You gotta love Commanders!

24

Carrying a Lightweight Commander is no drag at all.
It’s a well-balanced sidearm that works consistently.

After prevailing in two world wars, the Government Model 1911 was due for an upgrade of sorts. This resulted in the aluminum-framed “Commander” model, developed in 1949 for consideration as a replacement for “Old Slabsides” in 9mm, .38 Super and .45 ACP.

In 1950, Colt’s Manufacturing Company put the pistol into regular production and I had been recently born at the time, thus began two paths that would eventually come together decades later.

The Commander is, in my humble opinion, the perfectly-sized, perfectly-balanced rendition of the Model 1911 platform. Like its parent, the pistol accepts a 7- or 8-round single-stack magazine. The difference is barrel and slide length. Instead of a 5” tube as on the original, the Commander platform has a 4.25” barrel with a shortened slide to match.

Sure, I’ve heard all the complaints about the aluminum frame, about the cracks appearing on some guns above the slide stop notch through the frame. I know about concerns that the feed ramp gets pounded by 230-grain FMJs, lead semi-wadcutters and just about any type of jacketed hollowpoint.

I also know from experience this now-71-year-old pistol is an accurate little stinker, reliable and well designed for concealment as well as stopping power.

Grouse camp one year saw Dave packing his Combat Commander in bear country.

The late Texas Ranger Joaquin Jackson carried a Commander, and he collected them. Once he brought several to an NRA convention and we retired to his hotel room where he allowed me to snap some photos. We served together for a time on the NRA Board of Directors some 20 years ago. If a pistol is good enough for a Ranger, who was I to ask questions?

One of my pals in a gun club near my home carried a Commander, with a wraparound Pachmayr grip. It was a well-cared-for piece he had not altered a bit, and he was proficient with it. Another of my friends also carried a Commander with different grips and a beavertail grip safety fitting my hand like the proverbial glove. The only thing I didn’t care for was the curved mainspring housing.

While I’d been packing a full-size Springfield at the time, I began shopping. It took a few years, but I came across a decent specimen at a gun show at a reasonable price. This was the steel-framed Combat Commander, which I took to the late maestro pistolsmith Richard Niemer for a work-over. I obtained a set of Trijicon three-dot tritium night sights to replace what I considered woefully small factory sights. I bought a flat mainspring housing and a set of handsome stag grips. I wanted to retain the original short trigger. When the gun came back, it shot straight at 25 yards and digested everything I fed it. The trigger breaks at 4.5 pounds, exactly how I like it.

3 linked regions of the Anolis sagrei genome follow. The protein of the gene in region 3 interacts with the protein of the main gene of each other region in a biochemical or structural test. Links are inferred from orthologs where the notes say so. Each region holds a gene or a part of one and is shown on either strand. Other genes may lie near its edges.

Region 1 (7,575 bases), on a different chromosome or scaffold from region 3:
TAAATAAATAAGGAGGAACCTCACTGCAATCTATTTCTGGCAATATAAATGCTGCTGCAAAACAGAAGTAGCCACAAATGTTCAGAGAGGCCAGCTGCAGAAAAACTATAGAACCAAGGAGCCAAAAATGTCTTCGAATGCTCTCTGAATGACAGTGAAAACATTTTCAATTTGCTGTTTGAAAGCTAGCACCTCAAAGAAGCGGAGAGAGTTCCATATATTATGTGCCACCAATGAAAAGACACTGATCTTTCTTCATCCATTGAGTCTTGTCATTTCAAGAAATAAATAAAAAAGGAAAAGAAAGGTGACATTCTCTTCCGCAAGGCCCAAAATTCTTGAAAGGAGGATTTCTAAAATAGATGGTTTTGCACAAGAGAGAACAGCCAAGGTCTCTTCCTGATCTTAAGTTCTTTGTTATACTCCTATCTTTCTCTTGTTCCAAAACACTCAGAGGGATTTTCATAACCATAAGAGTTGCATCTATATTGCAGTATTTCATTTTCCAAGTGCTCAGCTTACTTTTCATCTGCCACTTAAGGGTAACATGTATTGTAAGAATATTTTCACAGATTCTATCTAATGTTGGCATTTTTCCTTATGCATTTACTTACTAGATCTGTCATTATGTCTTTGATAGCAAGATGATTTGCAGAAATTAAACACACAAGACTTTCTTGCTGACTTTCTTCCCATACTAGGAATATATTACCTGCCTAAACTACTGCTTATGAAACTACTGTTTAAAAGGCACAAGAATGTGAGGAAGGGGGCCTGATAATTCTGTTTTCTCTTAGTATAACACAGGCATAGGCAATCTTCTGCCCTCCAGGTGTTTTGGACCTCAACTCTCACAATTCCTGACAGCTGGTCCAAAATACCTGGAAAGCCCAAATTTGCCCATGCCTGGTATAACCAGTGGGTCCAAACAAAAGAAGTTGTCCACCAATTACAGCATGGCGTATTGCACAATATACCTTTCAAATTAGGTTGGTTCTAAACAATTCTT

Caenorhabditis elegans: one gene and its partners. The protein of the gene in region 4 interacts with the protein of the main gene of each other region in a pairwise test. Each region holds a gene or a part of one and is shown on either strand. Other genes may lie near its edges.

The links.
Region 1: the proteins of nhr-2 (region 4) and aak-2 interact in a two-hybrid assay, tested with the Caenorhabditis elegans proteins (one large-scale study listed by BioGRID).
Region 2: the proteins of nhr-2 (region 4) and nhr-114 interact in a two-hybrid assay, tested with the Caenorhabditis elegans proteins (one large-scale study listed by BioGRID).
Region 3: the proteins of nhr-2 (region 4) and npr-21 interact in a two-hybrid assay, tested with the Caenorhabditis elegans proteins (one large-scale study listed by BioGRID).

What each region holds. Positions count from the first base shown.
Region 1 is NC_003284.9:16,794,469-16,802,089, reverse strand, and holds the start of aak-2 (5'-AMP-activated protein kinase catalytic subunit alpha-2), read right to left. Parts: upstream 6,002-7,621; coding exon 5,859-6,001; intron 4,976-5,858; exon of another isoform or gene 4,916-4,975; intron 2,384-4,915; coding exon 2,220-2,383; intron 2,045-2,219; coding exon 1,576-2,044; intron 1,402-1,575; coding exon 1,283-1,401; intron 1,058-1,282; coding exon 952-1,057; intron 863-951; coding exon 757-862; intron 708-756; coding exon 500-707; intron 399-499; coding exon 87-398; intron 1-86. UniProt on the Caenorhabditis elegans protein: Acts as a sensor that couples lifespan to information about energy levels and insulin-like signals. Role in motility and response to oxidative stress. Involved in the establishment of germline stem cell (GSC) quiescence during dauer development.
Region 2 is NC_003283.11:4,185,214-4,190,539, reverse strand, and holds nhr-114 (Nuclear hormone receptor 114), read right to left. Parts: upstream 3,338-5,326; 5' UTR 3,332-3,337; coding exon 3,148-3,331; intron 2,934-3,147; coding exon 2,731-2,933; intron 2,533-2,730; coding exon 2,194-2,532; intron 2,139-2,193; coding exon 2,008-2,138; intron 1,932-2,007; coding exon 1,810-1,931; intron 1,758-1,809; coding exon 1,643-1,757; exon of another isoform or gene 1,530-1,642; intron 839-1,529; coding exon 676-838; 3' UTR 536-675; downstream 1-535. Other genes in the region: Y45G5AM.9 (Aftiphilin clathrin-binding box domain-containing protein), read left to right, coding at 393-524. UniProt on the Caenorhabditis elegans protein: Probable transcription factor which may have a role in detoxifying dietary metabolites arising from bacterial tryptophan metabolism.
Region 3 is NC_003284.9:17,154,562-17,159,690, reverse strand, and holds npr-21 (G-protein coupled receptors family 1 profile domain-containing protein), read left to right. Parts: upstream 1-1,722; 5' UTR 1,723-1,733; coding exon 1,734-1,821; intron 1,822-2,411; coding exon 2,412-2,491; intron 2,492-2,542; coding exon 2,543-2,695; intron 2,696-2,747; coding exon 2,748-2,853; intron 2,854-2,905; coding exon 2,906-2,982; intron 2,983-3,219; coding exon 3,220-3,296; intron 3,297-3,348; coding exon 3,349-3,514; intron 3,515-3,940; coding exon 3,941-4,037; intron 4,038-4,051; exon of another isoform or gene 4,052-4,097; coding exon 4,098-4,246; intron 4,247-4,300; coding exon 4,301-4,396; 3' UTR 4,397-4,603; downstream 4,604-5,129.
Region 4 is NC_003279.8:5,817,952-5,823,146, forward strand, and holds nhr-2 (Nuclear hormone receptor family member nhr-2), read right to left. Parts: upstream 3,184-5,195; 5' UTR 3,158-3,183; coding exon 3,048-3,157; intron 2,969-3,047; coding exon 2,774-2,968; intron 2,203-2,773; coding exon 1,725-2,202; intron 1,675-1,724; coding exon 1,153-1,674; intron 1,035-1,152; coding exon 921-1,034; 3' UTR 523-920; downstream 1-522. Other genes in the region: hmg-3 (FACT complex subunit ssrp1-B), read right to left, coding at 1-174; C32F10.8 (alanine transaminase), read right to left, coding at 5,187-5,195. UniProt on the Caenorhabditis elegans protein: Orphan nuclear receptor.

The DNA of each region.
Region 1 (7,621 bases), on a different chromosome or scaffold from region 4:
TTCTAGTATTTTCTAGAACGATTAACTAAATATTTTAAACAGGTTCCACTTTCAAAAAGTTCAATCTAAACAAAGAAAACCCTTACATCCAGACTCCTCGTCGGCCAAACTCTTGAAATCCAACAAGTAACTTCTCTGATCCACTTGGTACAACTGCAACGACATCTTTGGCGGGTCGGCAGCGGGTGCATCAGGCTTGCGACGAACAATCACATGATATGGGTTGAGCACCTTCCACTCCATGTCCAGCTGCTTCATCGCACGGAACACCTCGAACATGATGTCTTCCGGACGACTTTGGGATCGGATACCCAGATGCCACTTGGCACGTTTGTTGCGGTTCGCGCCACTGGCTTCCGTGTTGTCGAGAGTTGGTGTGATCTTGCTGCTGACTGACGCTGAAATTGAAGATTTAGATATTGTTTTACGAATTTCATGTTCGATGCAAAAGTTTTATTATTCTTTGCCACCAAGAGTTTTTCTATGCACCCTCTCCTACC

I built a few holsters for the pistol and carried it for several years, not just in the public arena but also a few times on camping treks.

Dave’s Commanders include the steel-framed Combat Commander (left) and the Lightweight Commander, both in .45 ACP.

I finally acquired a Lightweight Commander worked on by another pal and it’s also a great shooter. I had him mount the same Trijicon sights, a beavertail grip safety and ambidextrous thumb safety. He installed a stainless Commander hammer, match-grade bushing and magazine release, and I subsequently slapped on a set of stag grips I’d purchased online to sort of match the ones on my steel-frame model.

Since the onset of the pandemic panic, I haven’t been able to shoot either pistol like I used to but maybe that will change this summer. I’ve got plenty of .45 ACP reloads and have a yearn to make some noise. I also have a supply of plated bullets for practice, and one of these days when I enter some semblance of retirement I’ll have lots more time to sit at the loading bench.

Colt introduced a stainless model a few years back and I got one for a test. Like my own guns, it shot superbly out of the box and I can’t recall a single malfunction with that pistol.

A few years back, when Ruger introduced its own version of a single-action .45 auto, it was designed on the Commander platform with a polished titanium feed ramp. I got one for a test and it was a gem. This pistol had a stainless slide, anodized aluminum frame, stainless steel magazines and titanium firing pin.

Smith & Wesson also produced a Commander-style pistol, though I don’t see one in their current lineup. Theirs has/had an external extractor, but the one I fired performed nicely and never gave me grief.

Compared to a Colt Diamondback in .38 Special, the Commander holds three
more rounds when using an 8-round magazine with one up the spout.

Kimber has produced several near-Commander facsimiles, with the primary difference being their 4” barrel length. The ones I’ve fired have all been good performers, and I own a Custom Compact with an Officer’s model shortened frame. I got that one on a test and liked it so much I bought it.

I don’t believe the .45 ACP loses much muscle when fired from the shorter Commander barrel. At defensive distances, even if it does exit the muzzle traveling at 50-75 fps slower than from a full-size Government Model, nothing on the receiving end is going to notice any difference.

Everybody has their preference in handguns. I like revolvers, both single- and double-action. When it comes to semi-autos, the 1911 platform is my preference. Sure, it holds fewer rounds than some of the modern polymer-framed whiz-bangs, but I’ve known a lot of very decent gun hands who faithfully carry the 1911, and the one thing they have in common is they don’t seem to miss a lot.

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